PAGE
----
If your entire codebase is filled with hundreds of extension methods then you have a point. However, Extension methods could be considered a helpful tool in the evolutionary life cycle of TDD/conceptual before understanding what the application is supposed to do and then moving these static helpers into a class that gives it context – which is what you did. So right now, I am writing a class to manage saving data from a POCO (more complex than that). So I started by encapsulating any helperesque functionality inside that class, it became clear that the class was becoming bloated and becoming a blackbox. On the onehand, the class has a singularish responsibility but needs some additional information to perform its task, on the other, I would like to be able to test some of the logic it is using to help it perform its task. So I could move all functions to a new class called PocoSaverHelpers (name changed to protect the innocent) which is what I am doing and actually agrees with your article, but I then have quite tight coupling between these two classes without clarity that the functionality genuinely needs to sit inside PocoSaverHelpers, but do have the capability to test these independently. Whilst I am still figuring out what my code should do, it could be equally as useful to use some extension methods. I could then write a simple suite of demonstration unit tests (unit test being more of a demonstration of functionality). A simple example could be var fileNameToWrite = poco.first().filename.GetFileExtension(); Assert.AreEqual etc… Some people might say, ugh, you will end up with thousands of unit tests using extension methods but that really is a question of common sense.

    I am not advocating using extension methods is a requirement in the SDLC.
    In reading your article, what you actually did was to create extension methods before refactoring once you had a better understanding of what your code was supposed to do. This is normal, and I think that extension methods have their place and it could have been more comprehensive to also describe this type of scenario. It can be convenient to have a simple set of extension methods until you figure out where they should ultimately reside.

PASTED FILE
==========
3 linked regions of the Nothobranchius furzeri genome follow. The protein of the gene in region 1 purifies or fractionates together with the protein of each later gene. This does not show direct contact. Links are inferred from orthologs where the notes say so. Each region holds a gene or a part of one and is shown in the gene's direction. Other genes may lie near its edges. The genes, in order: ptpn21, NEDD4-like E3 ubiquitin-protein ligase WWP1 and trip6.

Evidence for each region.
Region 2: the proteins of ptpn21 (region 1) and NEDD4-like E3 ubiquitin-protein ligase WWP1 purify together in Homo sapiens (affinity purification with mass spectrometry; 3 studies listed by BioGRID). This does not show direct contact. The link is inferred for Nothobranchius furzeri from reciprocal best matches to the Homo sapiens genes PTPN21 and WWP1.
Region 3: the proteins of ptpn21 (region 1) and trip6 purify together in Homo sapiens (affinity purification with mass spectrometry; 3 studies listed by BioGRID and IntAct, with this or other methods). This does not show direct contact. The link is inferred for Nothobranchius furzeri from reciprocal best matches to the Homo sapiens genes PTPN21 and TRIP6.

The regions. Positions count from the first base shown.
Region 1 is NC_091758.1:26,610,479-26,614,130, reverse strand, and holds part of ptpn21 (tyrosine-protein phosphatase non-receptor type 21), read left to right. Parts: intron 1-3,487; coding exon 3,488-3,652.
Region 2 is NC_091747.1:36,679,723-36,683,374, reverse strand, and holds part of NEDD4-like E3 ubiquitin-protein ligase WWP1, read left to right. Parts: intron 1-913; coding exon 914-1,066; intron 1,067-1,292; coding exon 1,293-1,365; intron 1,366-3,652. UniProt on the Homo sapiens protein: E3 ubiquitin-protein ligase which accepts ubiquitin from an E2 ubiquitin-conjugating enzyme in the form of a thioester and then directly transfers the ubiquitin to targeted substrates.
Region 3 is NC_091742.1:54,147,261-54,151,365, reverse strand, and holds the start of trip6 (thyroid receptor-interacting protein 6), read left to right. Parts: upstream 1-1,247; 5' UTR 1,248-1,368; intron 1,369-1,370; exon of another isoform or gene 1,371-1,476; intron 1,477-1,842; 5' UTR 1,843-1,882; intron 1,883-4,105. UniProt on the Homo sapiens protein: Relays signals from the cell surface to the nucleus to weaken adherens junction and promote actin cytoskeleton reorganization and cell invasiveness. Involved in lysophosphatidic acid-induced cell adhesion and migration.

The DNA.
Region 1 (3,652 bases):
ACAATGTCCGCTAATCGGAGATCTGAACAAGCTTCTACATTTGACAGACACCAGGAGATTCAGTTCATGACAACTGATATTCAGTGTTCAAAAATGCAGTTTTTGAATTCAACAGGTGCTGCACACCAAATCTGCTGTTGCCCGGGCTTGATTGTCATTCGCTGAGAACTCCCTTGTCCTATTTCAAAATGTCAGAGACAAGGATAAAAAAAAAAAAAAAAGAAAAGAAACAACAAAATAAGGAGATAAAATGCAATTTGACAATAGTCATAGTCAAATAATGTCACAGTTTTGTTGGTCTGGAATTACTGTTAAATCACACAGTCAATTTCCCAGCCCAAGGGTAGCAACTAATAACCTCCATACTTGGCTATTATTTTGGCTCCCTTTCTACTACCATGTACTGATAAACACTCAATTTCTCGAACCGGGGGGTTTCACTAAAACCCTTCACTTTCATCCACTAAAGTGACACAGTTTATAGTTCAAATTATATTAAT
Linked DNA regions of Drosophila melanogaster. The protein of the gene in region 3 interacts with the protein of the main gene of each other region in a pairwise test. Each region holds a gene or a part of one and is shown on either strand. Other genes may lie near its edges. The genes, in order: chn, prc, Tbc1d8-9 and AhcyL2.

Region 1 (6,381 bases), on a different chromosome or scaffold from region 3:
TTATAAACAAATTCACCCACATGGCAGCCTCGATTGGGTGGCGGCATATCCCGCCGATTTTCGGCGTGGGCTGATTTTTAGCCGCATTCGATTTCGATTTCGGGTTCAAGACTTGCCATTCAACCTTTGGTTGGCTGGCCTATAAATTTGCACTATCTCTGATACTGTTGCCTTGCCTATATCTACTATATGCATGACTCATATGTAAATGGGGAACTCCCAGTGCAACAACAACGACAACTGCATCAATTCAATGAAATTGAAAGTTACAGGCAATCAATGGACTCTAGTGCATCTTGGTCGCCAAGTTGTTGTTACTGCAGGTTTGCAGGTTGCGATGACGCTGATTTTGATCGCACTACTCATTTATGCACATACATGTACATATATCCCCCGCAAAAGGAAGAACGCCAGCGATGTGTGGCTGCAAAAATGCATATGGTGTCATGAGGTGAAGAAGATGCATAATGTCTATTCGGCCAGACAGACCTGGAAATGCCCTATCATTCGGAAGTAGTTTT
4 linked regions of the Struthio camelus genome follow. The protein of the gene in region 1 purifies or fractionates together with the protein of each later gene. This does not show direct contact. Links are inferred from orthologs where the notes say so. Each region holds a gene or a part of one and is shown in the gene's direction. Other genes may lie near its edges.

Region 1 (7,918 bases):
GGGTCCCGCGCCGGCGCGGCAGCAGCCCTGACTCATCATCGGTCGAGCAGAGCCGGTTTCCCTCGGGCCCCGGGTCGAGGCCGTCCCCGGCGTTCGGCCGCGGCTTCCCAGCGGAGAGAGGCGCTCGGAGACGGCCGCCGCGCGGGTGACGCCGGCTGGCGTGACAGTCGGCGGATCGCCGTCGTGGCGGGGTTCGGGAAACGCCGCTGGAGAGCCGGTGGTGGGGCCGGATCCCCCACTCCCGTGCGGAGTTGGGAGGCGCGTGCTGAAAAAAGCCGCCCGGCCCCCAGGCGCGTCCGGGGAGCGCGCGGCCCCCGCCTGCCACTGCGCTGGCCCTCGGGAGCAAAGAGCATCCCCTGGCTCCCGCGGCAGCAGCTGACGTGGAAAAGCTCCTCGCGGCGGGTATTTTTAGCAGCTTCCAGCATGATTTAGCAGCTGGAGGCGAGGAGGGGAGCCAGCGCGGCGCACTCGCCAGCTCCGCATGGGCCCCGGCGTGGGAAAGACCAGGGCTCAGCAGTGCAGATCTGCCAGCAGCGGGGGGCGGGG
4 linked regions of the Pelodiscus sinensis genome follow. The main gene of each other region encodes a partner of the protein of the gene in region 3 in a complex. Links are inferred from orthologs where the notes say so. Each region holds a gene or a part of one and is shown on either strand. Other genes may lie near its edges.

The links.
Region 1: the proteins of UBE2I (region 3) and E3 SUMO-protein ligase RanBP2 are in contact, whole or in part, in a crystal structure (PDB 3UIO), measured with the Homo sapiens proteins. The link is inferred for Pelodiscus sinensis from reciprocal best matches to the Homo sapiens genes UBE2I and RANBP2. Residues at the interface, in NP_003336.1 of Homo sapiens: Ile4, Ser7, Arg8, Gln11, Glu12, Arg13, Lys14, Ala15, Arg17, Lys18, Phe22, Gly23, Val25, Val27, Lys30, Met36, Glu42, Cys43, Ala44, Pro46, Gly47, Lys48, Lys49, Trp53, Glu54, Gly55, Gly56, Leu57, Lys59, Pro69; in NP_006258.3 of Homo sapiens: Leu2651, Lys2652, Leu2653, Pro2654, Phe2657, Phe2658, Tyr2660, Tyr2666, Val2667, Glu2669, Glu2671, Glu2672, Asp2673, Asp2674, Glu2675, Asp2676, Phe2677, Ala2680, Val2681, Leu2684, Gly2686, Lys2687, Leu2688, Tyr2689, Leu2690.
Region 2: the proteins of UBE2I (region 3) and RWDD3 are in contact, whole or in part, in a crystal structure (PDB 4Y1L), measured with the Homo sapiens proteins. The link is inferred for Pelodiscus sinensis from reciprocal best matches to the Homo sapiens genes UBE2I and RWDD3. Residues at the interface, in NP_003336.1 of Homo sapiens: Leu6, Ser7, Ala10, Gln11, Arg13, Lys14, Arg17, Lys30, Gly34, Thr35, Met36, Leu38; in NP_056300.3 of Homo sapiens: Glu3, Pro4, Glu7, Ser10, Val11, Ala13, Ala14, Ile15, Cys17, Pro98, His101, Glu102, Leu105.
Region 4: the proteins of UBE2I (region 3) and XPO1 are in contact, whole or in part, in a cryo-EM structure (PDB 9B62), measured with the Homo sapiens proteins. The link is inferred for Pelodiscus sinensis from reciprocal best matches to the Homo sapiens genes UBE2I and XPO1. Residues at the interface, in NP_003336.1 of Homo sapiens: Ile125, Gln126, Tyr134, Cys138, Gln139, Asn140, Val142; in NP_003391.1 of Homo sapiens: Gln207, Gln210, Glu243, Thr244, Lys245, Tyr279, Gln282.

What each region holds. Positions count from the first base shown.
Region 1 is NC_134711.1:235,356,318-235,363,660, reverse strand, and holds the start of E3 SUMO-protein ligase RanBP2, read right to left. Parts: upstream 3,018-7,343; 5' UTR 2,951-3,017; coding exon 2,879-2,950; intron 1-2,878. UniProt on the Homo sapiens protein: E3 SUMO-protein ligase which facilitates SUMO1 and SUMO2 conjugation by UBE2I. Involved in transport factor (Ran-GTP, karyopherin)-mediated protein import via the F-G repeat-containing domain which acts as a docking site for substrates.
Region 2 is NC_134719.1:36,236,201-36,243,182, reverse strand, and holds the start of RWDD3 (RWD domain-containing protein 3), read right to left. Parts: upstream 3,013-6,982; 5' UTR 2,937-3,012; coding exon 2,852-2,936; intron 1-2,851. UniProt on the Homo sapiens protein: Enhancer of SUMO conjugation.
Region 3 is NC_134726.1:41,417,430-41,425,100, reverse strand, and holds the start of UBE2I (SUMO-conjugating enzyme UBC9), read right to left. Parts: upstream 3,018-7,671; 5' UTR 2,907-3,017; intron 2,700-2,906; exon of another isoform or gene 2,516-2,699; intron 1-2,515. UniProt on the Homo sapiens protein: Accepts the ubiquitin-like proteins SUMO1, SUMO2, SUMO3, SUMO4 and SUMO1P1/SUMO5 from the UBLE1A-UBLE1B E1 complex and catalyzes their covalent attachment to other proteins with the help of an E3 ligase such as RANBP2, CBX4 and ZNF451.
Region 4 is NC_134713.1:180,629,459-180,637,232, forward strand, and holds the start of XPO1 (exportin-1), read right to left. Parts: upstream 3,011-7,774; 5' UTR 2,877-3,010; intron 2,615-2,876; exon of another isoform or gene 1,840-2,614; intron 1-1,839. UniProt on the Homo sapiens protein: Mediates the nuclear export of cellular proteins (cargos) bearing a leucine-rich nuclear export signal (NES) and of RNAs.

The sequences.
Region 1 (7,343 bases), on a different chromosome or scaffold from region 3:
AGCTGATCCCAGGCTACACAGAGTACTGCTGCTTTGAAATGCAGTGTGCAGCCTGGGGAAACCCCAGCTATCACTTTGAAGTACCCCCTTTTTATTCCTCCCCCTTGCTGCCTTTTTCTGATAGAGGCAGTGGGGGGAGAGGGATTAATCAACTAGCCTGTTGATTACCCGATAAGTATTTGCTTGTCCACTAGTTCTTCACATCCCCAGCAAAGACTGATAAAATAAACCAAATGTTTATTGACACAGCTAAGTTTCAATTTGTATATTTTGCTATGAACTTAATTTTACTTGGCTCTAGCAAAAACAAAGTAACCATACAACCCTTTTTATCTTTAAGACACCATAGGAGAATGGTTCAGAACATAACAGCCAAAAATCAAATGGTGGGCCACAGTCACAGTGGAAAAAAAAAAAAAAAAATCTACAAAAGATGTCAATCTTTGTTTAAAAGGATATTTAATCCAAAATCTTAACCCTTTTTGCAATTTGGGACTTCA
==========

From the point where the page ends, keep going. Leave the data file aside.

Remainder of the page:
• Realtebo ✔ᵛᵉʳᶦᶠᶦᵉᵈ

    100% ok
    Or I extend Or I create a static util class, both I want to avoid to create something as a static utils than lokks like an extended class (or viceversa. … )

  • sm


  • Panos Roditakis

    Extension methods are dangerous when developers implement business logic inside them.
    For example I was extending NopCommerce the other day and wanted to override the cart.RequiresShipping() method. When I tried to do so without changing their core code (.cs file), I was disappointed to see that it was an extension method used in 20 different places and the override would remain a dream.

    So, once again, it’s not the tools fault, but the way they are used.

    • In the years between writing this and now, my view has become more nuanced, but what you’re describing, business logic in extension methods… yikes. I still would most certainly not be a fan of that.

  • Ronak Thakkar

    Extension methods are just syntatic sugar on static methods and they are bound at compile time and not based on instance type on run time. It cannot be over-ridden and does not support polymorphic scenario. This can create big problems. I created some extension methods as they were easy but after some time I realized that I had to override them with another implementation which is not possible. Hence I have to remove all extension methods. Hence as a general principle always create your software that can be extended and Extension methods will block that. So I would never dare to use Extension methods again.

  • steve

    I don’t agree completely. Extension methods are not the same as a built-in public or internal class methods but pretty close. C# is about productivity. When you use a class, you often have to interact with other classes which the first class knows nothing about.
    Your choices are to use an extension method in a comfortable namespace or write another class to encapsulate how those two classes interact.
    static bool ResultOfEncounter( this ClassA agent this ClassB provocateur)
    // special knowledge of both of these classes and how they might interact.
    Ultimately a better implementation might be some other class that has visibility of these 2 classes with some methods. But that forces instantiation so that has to be carefully designed. And multiple contexts might want to utilize those methods and/or encapsulated classes as well so that increases ambiguity of design.

    Long term, formally defined encapsulation is much better for extensive re-use.. But as an intermediate step it’s satisfactory to implement a properly scoped static extension class which can be observed as a vulnerable code-point but sort of productivity step.
    Let’s say your context (ContextA) presents 20 classes all of which must interact with ClassA (which properly, knows nothing of those classes) and maybe ContextB must interact with 10 of those 20 interactions and there’s ContextC, which isn’t defined yet, which you know will need access. In this case, a carefully scoped static extension class (or several) seems to be a satisfactory intermediate step. Later, evolution of the design might migrate those extension methods to encapsulating classes and then, yes, there would be some adjustment in existing code if it wanted to take advantage of that design. But I don’t know how to avoid that, actually, either way.